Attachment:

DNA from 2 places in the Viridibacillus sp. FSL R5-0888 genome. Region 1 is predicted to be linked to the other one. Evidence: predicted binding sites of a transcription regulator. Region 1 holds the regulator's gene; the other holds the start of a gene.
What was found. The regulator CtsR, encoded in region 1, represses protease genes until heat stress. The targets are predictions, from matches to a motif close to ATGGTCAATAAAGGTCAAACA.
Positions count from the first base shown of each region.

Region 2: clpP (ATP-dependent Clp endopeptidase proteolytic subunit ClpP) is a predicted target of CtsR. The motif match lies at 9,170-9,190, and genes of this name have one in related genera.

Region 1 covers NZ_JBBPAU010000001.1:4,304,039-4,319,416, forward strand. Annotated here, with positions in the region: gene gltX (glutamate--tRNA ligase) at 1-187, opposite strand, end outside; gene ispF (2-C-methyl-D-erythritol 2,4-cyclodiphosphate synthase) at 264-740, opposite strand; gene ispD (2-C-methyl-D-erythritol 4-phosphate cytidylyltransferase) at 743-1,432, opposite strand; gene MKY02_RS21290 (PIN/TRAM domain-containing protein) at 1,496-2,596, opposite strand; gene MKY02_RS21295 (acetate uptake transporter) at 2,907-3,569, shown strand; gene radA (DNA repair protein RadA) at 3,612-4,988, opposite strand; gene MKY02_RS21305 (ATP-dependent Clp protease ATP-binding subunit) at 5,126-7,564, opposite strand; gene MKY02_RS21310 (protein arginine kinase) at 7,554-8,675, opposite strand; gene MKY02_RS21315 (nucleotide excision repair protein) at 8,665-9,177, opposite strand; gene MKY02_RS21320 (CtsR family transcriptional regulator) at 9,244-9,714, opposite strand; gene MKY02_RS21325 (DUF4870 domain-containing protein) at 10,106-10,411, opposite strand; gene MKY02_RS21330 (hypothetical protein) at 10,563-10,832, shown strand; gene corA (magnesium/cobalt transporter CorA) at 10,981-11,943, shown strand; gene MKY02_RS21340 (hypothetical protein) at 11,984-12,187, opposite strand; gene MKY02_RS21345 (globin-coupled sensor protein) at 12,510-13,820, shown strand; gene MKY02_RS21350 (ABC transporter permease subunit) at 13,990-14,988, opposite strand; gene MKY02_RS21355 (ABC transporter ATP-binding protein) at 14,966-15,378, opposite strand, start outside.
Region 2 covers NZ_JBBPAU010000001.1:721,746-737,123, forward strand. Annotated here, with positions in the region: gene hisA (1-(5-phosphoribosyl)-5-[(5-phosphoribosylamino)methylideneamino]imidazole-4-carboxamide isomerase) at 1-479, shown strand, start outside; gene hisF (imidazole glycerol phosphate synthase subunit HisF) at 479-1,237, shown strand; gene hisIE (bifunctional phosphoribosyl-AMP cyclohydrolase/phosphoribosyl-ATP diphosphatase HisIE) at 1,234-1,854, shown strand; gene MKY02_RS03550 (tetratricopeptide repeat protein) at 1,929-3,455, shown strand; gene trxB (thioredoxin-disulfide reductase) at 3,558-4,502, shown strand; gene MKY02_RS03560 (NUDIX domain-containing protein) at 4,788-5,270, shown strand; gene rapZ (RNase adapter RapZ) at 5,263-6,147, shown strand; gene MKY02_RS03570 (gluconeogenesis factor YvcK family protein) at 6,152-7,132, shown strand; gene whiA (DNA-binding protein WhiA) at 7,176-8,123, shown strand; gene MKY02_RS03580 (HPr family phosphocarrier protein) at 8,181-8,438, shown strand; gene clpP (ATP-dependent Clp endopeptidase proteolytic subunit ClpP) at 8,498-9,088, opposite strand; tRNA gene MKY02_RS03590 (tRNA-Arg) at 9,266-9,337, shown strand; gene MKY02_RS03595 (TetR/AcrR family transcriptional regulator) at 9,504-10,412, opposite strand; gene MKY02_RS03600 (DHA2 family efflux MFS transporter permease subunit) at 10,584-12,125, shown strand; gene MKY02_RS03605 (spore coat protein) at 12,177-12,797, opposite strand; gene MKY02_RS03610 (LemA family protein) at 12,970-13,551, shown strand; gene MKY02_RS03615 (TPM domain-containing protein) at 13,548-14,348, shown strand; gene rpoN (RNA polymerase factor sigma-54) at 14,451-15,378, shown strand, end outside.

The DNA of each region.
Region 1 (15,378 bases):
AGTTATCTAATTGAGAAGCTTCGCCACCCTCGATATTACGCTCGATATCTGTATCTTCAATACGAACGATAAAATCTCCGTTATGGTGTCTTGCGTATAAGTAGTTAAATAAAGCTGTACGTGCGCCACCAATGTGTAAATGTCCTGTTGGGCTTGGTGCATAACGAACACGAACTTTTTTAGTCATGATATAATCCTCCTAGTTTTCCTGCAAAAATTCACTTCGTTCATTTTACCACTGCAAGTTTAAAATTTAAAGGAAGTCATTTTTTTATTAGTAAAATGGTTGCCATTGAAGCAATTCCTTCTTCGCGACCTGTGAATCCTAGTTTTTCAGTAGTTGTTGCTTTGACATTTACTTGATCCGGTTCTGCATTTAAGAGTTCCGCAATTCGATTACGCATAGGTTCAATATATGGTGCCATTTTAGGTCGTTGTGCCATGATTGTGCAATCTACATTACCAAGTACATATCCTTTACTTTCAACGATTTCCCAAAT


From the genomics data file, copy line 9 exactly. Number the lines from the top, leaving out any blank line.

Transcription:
AGTTATCTAATTGAGAAGCTTCGCCACCCTCGATATTACGCTCGATATCTGTATCTTCAATACGAACGATAAAATCTCCGTTATGGTGTCTTGCGTATAAGTAGTTAAATAAAGCTGTACGTGCGCCACCAATGTGTAAATGTCCTGTTGGGCTTGGTGCATAACGAACACGAACTTTTTTAGTCATGATATAATCCTCCTAGTTTTCCTGCAAAAATTCACTTCGTTCATTTTACCACTGCAAGTTTAAAATTTAAAGGAAGTCATTTTTTTATTAGTAAAATGGTTGCCATTGAAGCAATTCCTTCTTCGCGACCTGTGAATCCTAGTTTTTCAGTAGTTGTTGCTTTGACATTTACTTGATCCGGTTCTGCATTTAAGAGTTCCGCAATTCGATTACGCATAGGTTCAATATATGGTGCCATTTTAGGTCGTTGTGCCATGATTGTGCAATCTACATTACCAAGTACATATCCTTTACTTTCAACGATTTCCCAAAT